201. Second-Year Chinese. Chinese 102 or equivalent. (5). (FL).
This course is a continuation of work begun in Chinese 101-102. Students electing the course should have mastered the spoken language material presented in DeFrancis' BEGINNING CHINESE or a similar introductory text and should be able to recognize and write about 400 characters and 1200 combinations. The primary goal of the course is achievement of a basic level of reading competence within a vocabulary of 800 characters and accompanying combinations. A closely integrated secondary goal is continued improvement of aural understanding and speaking competence. These goals are approached through classroom drill and recitation, out-of-class exercises, and work in the language laboratory. Daily class attendance is required. Students are graded on the basis of daily classroom performance, periodic quizzes and tests, and homework assignments. The text is CHINESE LINGUISTICS PROJECT, Princeton, INTERMEDIATE CHINESE. (Liang)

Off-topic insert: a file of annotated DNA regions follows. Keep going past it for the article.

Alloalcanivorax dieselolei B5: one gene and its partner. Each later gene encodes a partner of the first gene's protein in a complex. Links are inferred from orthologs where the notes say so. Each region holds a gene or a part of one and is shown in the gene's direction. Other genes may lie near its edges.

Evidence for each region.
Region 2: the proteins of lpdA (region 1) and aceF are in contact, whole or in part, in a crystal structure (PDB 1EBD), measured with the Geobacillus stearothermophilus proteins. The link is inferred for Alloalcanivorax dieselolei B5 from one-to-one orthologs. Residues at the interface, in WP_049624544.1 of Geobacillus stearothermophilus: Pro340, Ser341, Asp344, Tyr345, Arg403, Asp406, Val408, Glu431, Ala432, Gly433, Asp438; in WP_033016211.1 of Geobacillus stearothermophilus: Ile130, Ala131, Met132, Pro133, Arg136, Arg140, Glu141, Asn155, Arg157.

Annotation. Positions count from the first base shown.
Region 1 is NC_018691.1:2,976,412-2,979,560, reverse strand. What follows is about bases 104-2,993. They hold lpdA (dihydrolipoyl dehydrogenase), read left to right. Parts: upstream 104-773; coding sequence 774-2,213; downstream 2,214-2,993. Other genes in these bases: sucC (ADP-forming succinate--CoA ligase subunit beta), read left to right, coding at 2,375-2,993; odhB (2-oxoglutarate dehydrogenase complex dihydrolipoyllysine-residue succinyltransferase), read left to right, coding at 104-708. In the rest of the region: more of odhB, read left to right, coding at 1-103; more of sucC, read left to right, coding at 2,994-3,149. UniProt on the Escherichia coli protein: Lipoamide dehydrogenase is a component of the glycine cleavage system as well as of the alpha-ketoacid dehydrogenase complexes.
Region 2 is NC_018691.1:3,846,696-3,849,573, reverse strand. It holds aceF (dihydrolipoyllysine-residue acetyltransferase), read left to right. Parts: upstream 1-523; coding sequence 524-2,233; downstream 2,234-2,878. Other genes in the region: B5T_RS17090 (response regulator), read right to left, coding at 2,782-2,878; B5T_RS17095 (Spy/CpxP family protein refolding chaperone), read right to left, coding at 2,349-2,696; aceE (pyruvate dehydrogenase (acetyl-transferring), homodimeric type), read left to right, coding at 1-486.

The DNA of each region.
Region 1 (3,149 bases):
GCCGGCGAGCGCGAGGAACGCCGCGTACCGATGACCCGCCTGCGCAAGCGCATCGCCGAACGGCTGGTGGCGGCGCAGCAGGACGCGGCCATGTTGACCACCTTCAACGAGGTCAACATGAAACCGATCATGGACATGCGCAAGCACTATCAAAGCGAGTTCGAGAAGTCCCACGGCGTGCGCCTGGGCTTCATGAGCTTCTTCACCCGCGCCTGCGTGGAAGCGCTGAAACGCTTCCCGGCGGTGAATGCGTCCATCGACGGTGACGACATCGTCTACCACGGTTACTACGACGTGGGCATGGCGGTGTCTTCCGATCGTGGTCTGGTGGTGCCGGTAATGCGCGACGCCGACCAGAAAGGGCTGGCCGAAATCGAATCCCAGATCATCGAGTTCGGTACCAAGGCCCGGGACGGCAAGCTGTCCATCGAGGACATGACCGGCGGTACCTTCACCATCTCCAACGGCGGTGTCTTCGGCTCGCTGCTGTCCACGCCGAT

405. Third-Year Chinese. Chinese 202 or 362. (5). (Excl).
Chinese 405 and 406 are a two-term sequence constituting the third year of the Chinese program. All four basic skills – reading, writing, listening, and speaking – are stressed, but the most time is devoted to learning to read various styles of modern Chinese, including fiction, essays, and documentary and journalistic materials. (Students who want more spoken language work are encouraged to enroll also for Chinese 378, (ADVANCED SPOKEN CHINESE.) Readings are selected from a large variety of textbook and non-textbook materials, most of them in course pack form. (Baxter)
431. Contemporary Social Science Texts. Chinese 406 or equivalent. (5). (Excl).